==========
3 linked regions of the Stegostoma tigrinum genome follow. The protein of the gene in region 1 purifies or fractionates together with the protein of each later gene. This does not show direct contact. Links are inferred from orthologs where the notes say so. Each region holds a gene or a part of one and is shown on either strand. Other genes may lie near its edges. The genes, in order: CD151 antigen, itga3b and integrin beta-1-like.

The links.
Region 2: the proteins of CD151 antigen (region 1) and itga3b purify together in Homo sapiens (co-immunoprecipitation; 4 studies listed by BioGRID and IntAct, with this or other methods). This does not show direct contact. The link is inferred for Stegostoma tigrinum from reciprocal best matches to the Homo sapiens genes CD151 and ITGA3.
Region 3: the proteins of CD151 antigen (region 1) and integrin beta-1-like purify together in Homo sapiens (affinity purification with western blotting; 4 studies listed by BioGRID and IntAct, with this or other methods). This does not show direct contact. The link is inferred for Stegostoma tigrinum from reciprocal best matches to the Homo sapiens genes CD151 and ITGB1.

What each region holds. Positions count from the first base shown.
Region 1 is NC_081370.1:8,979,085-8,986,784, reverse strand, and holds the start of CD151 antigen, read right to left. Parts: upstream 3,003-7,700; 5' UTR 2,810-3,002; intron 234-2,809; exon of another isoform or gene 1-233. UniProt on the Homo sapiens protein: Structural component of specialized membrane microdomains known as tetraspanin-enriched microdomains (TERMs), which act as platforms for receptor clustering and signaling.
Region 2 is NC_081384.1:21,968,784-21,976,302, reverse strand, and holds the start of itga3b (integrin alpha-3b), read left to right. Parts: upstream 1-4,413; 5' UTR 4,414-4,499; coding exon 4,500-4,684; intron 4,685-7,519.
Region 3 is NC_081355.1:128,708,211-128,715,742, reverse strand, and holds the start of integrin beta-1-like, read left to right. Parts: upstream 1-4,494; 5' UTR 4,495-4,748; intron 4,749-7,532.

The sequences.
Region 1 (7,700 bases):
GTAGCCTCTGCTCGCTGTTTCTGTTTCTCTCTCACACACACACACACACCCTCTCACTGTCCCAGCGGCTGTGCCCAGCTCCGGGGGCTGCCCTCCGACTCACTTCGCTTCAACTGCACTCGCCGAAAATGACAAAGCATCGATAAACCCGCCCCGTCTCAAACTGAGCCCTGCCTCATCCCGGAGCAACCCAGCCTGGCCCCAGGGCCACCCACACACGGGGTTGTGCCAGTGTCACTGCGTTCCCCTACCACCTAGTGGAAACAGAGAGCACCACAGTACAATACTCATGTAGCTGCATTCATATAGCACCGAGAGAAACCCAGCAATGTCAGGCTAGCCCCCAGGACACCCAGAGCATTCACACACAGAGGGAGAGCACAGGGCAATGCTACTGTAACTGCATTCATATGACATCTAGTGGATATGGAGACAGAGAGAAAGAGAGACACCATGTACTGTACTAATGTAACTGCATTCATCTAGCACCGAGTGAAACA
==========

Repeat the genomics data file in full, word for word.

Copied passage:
3 linked regions of the Stegostoma tigrinum genome follow. The protein of the gene in region 1 purifies or fractionates together with the protein of each later gene. This does not show direct contact. Links are inferred from orthologs where the notes say so. Each region holds a gene or a part of one and is shown on either strand. Other genes may lie near its edges. The genes, in order: CD151 antigen, itga3b and integrin beta-1-like.

The links.
Region 2: the proteins of CD151 antigen (region 1) and itga3b purify together in Homo sapiens (co-immunoprecipitation; 4 studies listed by BioGRID and IntAct, with this or other methods). This does not show direct contact. The link is inferred for Stegostoma tigrinum from reciprocal best matches to the Homo sapiens genes CD151 and ITGA3.
Region 3: the proteins of CD151 antigen (region 1) and integrin beta-1-like purify together in Homo sapiens (affinity purification with western blotting; 4 studies listed by BioGRID and IntAct, with this or other methods). This does not show direct contact. The link is inferred for Stegostoma tigrinum from reciprocal best matches to the Homo sapiens genes CD151 and ITGB1.

What each region holds. Positions count from the first base shown.
Region 1 is NC_081370.1:8,979,085-8,986,784, reverse strand, and holds the start of CD151 antigen, read right to left. Parts: upstream 3,003-7,700; 5' UTR 2,810-3,002; intron 234-2,809; exon of another isoform or gene 1-233. UniProt on the Homo sapiens protein: Structural component of specialized membrane microdomains known as tetraspanin-enriched microdomains (TERMs), which act as platforms for receptor clustering and signaling.
Region 2 is NC_081384.1:21,968,784-21,976,302, reverse strand, and holds the start of itga3b (integrin alpha-3b), read left to right. Parts: upstream 1-4,413; 5' UTR 4,414-4,499; coding exon 4,500-4,684; intron 4,685-7,519.
Region 3 is NC_081355.1:128,708,211-128,715,742, reverse strand, and holds the start of integrin beta-1-like, read left to right. Parts: upstream 1-4,494; 5' UTR 4,495-4,748; intron 4,749-7,532.

The sequences.
Region 1 (7,700 bases):
GTAGCCTCTGCTCGCTGTTTCTGTTTCTCTCTCACACACACACACACACCCTCTCACTGTCCCAGCGGCTGTGCCCAGCTCCGGGGGCTGCCCTCCGACTCACTTCGCTTCAACTGCACTCGCCGAAAATGACAAAGCATCGATAAACCCGCCCCGTCTCAAACTGAGCCCTGCCTCATCCCGGAGCAACCCAGCCTGGCCCCAGGGCCACCCACACACGGGGTTGTGCCAGTGTCACTGCGTTCCCCTACCACCTAGTGGAAACAGAGAGCACCACAGTACAATACTCATGTAGCTGCATTCATATAGCACCGAGAGAAACCCAGCAATGTCAGGCTAGCCCCCAGGACACCCAGAGCATTCACACACAGAGGGAGAGCACAGGGCAATGCTACTGTAACTGCATTCATATGACATCTAGTGGATATGGAGACAGAGAGAAAGAGAGACACCATGTACTGTACTAATGTAACTGCATTCATCTAGCACCGAGTGAAACA